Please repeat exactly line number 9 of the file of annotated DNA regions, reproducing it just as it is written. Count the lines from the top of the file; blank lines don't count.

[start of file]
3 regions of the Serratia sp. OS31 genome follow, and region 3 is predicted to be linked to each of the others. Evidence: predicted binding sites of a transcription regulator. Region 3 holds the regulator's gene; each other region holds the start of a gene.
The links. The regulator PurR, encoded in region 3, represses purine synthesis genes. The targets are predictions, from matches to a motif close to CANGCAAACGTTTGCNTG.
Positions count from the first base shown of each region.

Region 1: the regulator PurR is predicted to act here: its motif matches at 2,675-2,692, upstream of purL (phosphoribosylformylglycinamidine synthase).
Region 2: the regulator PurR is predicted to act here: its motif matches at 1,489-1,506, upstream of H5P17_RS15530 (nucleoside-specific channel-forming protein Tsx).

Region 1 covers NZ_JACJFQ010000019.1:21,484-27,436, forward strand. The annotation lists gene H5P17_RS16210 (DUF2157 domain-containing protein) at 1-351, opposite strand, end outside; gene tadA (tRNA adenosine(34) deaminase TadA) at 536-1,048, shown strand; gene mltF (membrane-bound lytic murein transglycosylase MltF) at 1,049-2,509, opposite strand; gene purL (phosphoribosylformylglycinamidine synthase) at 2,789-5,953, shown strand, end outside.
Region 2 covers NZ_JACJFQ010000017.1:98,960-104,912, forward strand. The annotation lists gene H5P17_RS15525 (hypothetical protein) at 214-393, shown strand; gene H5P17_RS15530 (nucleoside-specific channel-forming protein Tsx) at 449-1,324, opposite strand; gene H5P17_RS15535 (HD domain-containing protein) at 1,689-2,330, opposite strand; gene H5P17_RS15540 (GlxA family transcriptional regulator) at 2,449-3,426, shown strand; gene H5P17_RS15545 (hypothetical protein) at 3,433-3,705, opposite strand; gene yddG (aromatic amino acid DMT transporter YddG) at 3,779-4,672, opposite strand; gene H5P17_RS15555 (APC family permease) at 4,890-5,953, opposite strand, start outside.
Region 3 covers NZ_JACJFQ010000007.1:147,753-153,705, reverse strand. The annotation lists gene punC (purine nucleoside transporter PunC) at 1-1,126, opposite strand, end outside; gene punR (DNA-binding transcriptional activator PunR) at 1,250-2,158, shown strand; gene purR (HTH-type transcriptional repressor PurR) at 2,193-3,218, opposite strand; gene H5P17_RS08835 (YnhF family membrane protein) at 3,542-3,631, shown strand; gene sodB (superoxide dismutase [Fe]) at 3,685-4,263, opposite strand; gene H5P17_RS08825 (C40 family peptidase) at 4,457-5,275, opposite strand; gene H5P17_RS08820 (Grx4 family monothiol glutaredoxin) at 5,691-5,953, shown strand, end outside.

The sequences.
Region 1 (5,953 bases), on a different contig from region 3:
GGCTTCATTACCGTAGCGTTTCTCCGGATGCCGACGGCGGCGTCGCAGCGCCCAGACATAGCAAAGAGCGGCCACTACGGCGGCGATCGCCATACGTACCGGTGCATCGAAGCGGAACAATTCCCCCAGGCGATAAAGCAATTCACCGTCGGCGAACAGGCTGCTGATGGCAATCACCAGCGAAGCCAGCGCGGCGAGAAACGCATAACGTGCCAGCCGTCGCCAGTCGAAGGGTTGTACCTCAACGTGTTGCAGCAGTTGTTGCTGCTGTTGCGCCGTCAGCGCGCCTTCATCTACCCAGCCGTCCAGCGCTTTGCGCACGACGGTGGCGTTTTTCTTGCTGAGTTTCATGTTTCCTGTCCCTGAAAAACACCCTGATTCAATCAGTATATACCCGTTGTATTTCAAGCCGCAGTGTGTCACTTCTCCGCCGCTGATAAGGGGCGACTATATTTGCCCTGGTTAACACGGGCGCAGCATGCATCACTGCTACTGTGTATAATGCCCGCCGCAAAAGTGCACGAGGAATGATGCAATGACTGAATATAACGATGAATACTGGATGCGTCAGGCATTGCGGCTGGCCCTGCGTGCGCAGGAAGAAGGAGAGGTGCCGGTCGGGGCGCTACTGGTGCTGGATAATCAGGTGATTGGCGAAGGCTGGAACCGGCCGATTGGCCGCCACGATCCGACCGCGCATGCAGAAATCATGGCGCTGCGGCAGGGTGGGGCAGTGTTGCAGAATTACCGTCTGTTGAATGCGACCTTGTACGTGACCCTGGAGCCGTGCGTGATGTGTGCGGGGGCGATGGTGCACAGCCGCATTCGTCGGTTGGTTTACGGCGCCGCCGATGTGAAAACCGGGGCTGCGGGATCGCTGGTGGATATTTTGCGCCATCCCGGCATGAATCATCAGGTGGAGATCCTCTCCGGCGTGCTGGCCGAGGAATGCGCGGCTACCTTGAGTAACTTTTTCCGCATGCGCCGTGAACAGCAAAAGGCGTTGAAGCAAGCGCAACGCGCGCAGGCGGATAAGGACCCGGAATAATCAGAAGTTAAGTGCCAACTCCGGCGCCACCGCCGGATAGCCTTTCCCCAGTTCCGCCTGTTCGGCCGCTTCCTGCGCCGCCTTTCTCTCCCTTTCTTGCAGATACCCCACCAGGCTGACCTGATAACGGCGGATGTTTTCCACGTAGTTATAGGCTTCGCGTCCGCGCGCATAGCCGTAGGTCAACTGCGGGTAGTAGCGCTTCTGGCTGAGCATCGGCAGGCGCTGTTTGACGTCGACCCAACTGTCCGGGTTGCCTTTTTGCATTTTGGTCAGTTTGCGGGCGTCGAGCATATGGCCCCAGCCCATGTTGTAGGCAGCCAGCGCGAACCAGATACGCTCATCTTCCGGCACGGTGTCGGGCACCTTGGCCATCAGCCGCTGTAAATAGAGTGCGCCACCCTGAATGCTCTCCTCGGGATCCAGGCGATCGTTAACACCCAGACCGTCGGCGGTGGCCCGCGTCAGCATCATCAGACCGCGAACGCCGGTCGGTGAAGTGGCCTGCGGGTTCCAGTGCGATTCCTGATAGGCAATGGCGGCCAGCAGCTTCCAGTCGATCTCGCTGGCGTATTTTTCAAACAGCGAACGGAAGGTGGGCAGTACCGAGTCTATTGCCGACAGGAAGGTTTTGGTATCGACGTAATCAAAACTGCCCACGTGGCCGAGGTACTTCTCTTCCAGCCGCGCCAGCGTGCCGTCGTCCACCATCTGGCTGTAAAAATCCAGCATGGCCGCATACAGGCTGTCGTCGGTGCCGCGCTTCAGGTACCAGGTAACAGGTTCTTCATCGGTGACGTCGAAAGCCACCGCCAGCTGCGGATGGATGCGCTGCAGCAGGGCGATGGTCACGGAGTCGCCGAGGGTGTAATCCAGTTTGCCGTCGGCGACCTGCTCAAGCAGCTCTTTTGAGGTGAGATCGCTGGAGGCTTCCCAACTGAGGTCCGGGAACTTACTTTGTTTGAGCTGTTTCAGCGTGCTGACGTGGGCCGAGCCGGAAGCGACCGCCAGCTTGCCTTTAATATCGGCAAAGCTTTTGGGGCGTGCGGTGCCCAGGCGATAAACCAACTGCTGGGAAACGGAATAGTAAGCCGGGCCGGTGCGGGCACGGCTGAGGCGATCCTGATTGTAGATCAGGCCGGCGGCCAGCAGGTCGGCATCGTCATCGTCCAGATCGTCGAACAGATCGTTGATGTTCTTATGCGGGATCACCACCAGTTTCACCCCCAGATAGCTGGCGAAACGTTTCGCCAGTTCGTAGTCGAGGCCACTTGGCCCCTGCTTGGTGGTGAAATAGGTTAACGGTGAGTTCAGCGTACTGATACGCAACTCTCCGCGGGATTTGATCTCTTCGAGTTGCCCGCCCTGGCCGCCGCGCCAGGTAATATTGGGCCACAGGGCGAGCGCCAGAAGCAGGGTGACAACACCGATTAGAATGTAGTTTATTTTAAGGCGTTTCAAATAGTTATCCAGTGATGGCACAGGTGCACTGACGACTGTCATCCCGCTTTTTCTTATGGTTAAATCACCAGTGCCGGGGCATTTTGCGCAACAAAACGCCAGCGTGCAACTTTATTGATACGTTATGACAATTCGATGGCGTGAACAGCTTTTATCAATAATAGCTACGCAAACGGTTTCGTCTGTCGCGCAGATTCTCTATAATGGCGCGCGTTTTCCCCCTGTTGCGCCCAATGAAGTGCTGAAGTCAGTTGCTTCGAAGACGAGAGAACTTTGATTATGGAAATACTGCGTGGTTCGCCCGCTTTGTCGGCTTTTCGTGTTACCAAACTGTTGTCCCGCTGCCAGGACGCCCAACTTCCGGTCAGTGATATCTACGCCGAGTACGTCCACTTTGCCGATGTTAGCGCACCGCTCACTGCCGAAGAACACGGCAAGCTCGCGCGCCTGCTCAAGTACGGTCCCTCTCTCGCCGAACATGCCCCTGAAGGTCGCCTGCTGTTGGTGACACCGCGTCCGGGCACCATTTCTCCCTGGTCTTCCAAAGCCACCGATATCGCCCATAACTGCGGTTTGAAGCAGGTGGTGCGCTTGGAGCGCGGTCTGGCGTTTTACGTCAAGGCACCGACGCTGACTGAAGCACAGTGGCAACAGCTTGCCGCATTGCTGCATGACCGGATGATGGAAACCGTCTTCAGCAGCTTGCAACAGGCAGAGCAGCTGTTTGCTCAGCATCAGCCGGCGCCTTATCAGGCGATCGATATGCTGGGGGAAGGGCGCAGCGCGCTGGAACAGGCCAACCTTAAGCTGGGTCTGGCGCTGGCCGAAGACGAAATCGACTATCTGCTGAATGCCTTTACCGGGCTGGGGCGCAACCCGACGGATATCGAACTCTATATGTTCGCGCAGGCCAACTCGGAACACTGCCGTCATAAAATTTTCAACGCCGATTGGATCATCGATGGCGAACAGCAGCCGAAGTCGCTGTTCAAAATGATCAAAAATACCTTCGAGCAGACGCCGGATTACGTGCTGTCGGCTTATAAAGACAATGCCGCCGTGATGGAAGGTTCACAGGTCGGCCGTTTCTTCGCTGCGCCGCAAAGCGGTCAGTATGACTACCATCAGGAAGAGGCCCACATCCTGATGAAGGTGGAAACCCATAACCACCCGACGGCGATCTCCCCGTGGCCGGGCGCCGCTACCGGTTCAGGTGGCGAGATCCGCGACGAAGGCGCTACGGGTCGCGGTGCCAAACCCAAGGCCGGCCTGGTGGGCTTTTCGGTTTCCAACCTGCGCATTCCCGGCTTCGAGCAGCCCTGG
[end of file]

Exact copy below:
The sequences.